If there’s one name that’s renowned within the Australian opal industry, it’s PAUL SEDAWIE. His career began back in 1986 when he fell in love with opals at the mine sites of Lightning Ridge. After spending nine months both mining and creating contacts with dealers, he made the best decision of this life - to pursue a career in opals.
That was a whopping 36 years ago and he still continues today. In fact, Paul has been a major influencer in the Australian opal industry by creating successful businesses and promoting Australia’s national gemstone both at home and internationally.
One of his major milestones was the creation of Seda Opals back in 1994. After 28 years, you can definitely say that the company is successful. His brother Wayne began working alongside Paul back in 1999, and keeping in the family theme, Paul’s two sons are also now involved.
“All sales are online now” says Paul. “Years ago I used to travel overseas to trade shows promoting Australian opal. Nowadays all the buyers are either dead, divorced or bankrupt (laughs)”.
Seda Opals and their associates feature on opalauctions.com - a collective auction site where opal traders advertise around 30,000 opals. Paul is hoping to get this up to 40,000. This online business is headed by Wayne Sedawie, and has four full time staff and a great online presence. “Only 10-15% of buyers are from Australia. The main market is America, but it often changes with Germany and Asia being up there as well. Many people buy opal as an investment, they study the market and the buying sites. They’ll look at up to 20 sites before buying. People are very price conscious, and opal is an unusual product that’s hard to value. It’s subjective, unlike diamonds. Opal prices are very low compared to other gemstones, even though finding a stone is very rare. Some people will only find one great quality stone in their lifetime.”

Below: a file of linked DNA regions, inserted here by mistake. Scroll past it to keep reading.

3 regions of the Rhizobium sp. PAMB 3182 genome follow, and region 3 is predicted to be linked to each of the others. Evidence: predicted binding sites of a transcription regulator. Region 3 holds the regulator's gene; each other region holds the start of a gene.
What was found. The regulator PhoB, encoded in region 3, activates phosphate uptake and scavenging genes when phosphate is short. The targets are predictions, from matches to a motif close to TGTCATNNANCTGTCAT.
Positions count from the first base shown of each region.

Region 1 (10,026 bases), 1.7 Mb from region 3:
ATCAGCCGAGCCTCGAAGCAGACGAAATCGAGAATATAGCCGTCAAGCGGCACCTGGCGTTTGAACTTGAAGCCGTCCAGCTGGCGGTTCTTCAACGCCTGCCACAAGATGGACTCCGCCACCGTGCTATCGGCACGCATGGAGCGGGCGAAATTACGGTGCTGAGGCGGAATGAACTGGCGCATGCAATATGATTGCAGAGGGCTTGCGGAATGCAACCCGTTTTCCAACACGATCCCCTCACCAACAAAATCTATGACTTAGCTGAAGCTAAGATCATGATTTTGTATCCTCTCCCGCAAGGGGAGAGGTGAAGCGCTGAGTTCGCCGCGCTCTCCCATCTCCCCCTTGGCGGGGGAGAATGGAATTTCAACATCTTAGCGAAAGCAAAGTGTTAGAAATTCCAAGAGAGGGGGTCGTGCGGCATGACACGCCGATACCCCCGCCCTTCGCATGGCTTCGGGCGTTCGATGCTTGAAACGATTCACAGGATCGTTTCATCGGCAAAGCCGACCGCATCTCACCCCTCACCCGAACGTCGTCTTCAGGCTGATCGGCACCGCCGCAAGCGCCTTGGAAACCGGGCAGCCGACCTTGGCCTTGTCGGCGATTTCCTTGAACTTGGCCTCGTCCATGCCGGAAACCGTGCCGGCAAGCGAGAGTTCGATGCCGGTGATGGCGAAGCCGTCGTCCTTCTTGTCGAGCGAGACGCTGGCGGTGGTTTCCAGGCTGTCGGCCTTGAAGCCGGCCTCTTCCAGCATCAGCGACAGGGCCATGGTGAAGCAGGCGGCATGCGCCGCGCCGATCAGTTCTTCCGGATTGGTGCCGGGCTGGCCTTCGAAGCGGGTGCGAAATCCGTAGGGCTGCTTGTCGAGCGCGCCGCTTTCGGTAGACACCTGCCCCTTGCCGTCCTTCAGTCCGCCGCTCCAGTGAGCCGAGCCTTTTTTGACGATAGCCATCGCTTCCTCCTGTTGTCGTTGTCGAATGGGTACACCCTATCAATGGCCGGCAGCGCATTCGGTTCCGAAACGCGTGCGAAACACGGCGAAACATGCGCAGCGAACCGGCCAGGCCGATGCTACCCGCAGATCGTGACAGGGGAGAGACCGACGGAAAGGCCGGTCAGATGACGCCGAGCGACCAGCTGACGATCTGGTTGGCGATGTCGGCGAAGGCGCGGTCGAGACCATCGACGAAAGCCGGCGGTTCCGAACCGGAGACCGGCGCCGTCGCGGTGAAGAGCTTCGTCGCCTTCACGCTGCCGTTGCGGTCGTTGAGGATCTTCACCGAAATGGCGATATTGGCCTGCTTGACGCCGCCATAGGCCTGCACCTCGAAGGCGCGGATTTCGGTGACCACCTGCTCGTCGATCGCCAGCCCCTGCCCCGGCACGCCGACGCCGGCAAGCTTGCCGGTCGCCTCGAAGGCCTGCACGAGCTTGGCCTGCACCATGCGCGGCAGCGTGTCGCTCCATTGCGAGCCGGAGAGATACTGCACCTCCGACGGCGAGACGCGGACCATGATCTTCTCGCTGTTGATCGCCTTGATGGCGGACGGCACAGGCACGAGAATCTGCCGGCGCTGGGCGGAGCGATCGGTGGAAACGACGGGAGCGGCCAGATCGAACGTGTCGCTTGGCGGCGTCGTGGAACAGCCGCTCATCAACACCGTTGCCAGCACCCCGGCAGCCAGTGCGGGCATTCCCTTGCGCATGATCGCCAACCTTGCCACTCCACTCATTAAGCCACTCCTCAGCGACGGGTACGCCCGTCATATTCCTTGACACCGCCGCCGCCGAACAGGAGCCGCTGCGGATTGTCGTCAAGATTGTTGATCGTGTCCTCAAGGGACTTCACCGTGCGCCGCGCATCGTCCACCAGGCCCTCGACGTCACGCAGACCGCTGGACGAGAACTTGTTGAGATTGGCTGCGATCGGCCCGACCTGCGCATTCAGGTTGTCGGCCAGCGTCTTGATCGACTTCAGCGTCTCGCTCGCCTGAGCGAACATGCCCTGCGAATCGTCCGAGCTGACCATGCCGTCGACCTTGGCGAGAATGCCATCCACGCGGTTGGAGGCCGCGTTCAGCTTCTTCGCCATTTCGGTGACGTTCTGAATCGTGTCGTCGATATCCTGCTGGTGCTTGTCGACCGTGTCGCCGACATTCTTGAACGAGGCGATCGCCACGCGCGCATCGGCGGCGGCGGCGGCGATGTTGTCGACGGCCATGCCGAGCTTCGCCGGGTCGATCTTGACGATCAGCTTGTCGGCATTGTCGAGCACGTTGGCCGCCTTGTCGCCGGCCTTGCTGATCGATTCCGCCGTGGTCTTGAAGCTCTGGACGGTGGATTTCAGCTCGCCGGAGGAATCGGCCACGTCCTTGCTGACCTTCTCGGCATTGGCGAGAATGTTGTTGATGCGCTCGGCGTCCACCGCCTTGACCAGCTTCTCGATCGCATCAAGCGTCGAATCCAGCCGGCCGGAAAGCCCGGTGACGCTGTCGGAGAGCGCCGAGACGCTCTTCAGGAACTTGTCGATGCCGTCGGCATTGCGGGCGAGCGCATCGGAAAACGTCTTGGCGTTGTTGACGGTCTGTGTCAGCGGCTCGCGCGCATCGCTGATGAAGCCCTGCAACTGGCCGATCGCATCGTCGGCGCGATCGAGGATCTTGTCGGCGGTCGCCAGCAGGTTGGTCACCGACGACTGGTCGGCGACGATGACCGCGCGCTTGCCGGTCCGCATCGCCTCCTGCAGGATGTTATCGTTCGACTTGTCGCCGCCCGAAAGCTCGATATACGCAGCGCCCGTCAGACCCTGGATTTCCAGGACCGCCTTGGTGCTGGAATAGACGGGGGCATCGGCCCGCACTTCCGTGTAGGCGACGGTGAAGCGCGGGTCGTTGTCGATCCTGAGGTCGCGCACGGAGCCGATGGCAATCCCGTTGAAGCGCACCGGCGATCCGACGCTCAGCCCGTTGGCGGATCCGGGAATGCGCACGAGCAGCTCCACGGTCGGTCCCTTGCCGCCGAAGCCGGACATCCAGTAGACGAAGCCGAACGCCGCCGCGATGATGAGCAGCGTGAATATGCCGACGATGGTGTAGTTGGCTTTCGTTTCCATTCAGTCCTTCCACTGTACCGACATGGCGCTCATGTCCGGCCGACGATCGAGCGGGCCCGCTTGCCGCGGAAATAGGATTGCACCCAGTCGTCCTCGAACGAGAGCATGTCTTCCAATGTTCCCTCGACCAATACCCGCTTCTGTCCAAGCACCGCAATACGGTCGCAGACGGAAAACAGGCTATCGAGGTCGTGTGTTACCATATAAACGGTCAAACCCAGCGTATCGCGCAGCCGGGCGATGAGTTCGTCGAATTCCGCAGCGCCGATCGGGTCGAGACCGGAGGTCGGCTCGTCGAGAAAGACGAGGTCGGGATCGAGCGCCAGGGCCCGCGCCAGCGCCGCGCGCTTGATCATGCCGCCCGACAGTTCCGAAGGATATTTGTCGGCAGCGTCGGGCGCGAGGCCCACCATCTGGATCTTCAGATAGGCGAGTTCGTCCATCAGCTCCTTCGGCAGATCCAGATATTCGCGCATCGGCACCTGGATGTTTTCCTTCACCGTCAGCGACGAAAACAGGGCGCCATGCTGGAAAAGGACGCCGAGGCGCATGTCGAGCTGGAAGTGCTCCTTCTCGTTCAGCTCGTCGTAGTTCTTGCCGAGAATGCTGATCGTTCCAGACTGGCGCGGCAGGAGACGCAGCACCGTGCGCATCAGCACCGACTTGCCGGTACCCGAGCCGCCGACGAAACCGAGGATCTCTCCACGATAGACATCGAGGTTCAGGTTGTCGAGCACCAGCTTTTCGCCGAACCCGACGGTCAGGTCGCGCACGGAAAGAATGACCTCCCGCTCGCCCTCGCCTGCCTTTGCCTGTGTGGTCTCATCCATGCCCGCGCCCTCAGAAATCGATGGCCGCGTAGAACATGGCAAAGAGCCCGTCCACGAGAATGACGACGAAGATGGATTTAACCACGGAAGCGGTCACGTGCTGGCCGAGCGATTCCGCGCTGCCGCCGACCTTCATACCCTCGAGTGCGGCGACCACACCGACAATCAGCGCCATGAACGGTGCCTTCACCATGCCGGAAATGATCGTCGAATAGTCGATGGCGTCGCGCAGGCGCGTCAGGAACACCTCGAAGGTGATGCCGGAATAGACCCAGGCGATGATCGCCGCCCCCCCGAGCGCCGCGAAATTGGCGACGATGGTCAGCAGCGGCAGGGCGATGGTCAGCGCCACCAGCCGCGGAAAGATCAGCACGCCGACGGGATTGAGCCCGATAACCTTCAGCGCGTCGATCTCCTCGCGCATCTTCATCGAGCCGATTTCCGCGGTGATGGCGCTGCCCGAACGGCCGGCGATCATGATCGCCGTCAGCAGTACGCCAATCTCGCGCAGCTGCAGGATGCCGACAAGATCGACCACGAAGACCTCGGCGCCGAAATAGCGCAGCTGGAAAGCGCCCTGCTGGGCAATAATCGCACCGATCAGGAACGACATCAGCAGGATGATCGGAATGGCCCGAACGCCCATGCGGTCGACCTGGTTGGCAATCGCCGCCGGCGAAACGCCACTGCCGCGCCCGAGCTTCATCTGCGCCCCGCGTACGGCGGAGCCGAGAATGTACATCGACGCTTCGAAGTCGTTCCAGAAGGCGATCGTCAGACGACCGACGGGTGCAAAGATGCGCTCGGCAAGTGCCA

Another of Paul Sedowie’s achievements was The Australian Opal Centre in Surfers Paradise on the Gold Coast. A museum and gift shop that operated for many years, it was home to Paul’s magnificent collection of gem stones and fossils (over 400 pieces). The Centre closed about 6 years ago, however a new exciting venture is underway in Lightning Ridge. ‘The Australian Opal Centre’ is currently under construction, and will be a not for profit underground tourist attraction, funded by donations, sponsorship, and government subsidy. Paul has kindly donated his impressive collection to the Centre, and this will be his legacy.
Paul is the president of the Opal Association of Australia, and has been for the past 12 years. It’s a fantastic organisation providing great information to the public and a place where buyers can be confident in whom they are trading with. The website www.opal.asn.au has some wonderful material and assists in promoting Australian opal to the world.
Opals are still Paul’s passion. His life on a day to day basis involves constantly talking to people within the industry, buying opal, and overseeing staff. “It’s hard to find a good supply and the right stock. I regularly visit the mines in Andamooka, Lightning Ridge, Coober Pedy, and Winton. I do on occasion take a trip overseas, and recently picked up a parcel of Australian opals in Bangkok.”
He’s a self-confessed addict when it comes to buying opal in the rough. “It’s basically a gamble knowing what’s inside, but fortunately I have a knack of choosing the good stuff. It’s a risk, and one that often pays off. Many times I show the miner what I found”. Paul treats the miners supplying his rough with respect and is always fair with pricing. Personally he only cuts and polishes the ‘good’ rough stones. “Sometimes a decent stone can take up to 3 days to cut.” His son Ross cuts and polishes for commercial purposes.
When we asked Paul if he had any regrets throughout his time in the industry, his only regret is certain opal sales. He loves opal so much that he forms emotional attachments to some of his pieces. It’s hard for him to part with them, even though he gets right price. His criteria on opal sales and the value of a good stone is that if he gets pleasure looking at it for up to 12 months, he knows it’s a valuable piece. “Opal has such a captivating quality - that’s why there are so many opal clubs. You don’t get clubs for Peridot!”.
Many thanks to Paul Sedawie for his time. It was a pleasure.